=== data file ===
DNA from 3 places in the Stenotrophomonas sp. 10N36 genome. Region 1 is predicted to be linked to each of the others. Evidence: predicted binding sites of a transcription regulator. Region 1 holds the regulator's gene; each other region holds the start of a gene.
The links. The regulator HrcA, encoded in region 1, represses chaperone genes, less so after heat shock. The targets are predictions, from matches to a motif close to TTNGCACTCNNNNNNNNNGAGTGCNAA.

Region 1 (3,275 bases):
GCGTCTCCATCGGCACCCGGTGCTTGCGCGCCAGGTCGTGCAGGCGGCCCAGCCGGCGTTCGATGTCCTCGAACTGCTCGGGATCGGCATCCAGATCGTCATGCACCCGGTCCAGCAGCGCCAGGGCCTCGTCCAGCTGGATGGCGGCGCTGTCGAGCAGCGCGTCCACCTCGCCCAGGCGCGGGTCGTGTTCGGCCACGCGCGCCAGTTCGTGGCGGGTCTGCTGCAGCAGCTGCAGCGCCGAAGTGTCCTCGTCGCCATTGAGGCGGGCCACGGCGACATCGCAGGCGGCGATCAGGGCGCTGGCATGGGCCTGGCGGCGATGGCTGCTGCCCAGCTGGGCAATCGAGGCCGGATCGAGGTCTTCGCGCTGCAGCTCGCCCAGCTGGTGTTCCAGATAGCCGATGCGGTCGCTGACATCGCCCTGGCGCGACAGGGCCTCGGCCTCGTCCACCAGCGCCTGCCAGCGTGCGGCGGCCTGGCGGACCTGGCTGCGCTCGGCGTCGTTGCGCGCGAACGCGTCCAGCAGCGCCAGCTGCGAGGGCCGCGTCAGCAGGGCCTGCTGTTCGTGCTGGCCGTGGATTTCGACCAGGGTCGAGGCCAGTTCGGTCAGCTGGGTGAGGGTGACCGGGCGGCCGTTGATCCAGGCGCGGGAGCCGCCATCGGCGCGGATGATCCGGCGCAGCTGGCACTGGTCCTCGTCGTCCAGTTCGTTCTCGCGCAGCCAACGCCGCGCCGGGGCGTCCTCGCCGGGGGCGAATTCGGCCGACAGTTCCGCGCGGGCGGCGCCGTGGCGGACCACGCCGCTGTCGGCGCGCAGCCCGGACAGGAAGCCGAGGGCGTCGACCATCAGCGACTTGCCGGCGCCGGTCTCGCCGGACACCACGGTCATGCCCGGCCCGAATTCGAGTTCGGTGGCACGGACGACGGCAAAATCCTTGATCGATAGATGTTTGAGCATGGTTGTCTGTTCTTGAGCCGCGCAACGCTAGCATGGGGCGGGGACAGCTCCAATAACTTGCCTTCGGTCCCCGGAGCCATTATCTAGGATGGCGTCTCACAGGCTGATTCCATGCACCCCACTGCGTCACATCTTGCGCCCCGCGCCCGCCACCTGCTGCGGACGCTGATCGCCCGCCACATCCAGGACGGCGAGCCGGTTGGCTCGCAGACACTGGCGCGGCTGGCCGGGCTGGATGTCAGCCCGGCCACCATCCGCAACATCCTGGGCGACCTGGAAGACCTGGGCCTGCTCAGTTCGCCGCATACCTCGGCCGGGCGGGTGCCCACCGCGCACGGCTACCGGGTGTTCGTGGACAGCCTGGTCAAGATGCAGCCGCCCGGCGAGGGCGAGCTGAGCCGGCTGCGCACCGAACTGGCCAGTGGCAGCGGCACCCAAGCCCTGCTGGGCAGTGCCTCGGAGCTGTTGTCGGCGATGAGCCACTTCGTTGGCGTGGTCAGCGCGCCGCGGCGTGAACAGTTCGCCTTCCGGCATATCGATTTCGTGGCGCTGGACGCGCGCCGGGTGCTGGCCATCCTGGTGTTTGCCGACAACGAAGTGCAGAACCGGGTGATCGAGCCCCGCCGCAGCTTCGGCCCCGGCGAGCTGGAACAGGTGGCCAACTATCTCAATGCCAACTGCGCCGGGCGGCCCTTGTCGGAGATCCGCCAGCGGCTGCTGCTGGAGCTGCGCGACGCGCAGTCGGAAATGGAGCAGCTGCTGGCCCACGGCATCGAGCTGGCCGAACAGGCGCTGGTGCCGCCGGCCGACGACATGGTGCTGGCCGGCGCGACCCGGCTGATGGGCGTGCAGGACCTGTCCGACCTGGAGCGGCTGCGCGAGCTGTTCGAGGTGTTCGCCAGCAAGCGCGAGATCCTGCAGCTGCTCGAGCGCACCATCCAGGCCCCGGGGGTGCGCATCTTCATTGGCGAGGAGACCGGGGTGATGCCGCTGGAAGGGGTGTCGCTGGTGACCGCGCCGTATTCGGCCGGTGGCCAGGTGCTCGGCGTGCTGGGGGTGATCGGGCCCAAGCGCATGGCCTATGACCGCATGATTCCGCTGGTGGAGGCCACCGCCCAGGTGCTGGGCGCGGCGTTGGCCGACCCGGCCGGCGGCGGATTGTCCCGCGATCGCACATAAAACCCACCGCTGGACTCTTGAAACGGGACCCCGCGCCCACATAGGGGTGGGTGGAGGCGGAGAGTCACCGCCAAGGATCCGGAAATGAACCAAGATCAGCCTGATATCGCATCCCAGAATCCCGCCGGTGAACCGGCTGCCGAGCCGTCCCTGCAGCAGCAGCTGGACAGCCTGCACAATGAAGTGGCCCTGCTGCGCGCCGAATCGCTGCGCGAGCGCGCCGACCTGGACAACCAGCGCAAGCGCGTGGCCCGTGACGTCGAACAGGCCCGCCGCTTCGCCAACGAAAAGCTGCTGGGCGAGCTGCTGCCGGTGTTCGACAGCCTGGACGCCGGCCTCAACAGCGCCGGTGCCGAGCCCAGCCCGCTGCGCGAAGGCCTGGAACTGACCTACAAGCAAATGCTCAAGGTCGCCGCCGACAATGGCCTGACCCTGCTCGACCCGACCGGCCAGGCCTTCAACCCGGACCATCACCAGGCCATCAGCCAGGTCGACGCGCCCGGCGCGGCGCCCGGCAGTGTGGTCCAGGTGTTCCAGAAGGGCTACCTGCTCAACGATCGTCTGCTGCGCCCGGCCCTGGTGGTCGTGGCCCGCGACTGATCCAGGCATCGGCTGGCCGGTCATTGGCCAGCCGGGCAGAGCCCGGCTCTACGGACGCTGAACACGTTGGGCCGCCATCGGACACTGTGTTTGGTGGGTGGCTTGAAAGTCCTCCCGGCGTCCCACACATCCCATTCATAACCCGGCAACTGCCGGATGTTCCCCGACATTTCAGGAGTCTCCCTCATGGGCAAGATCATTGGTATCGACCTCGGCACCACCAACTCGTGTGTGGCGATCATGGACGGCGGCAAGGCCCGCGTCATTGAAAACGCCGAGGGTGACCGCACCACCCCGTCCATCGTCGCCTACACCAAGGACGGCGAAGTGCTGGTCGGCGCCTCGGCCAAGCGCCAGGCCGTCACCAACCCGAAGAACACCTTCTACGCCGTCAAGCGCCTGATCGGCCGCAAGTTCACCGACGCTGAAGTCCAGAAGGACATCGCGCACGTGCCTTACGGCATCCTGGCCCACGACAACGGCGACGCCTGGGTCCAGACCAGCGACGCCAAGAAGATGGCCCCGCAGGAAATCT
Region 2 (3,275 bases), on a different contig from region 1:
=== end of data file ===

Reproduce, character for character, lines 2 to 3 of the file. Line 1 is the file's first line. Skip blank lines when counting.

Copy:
The links. The regulator HrcA, encoded in region 1, represses chaperone genes, less so after heat shock. The targets are predictions, from matches to a motif close to TTNGCACTCNNNNNNNNNGAGTGCNAA.

Region 1 (3,275 bases):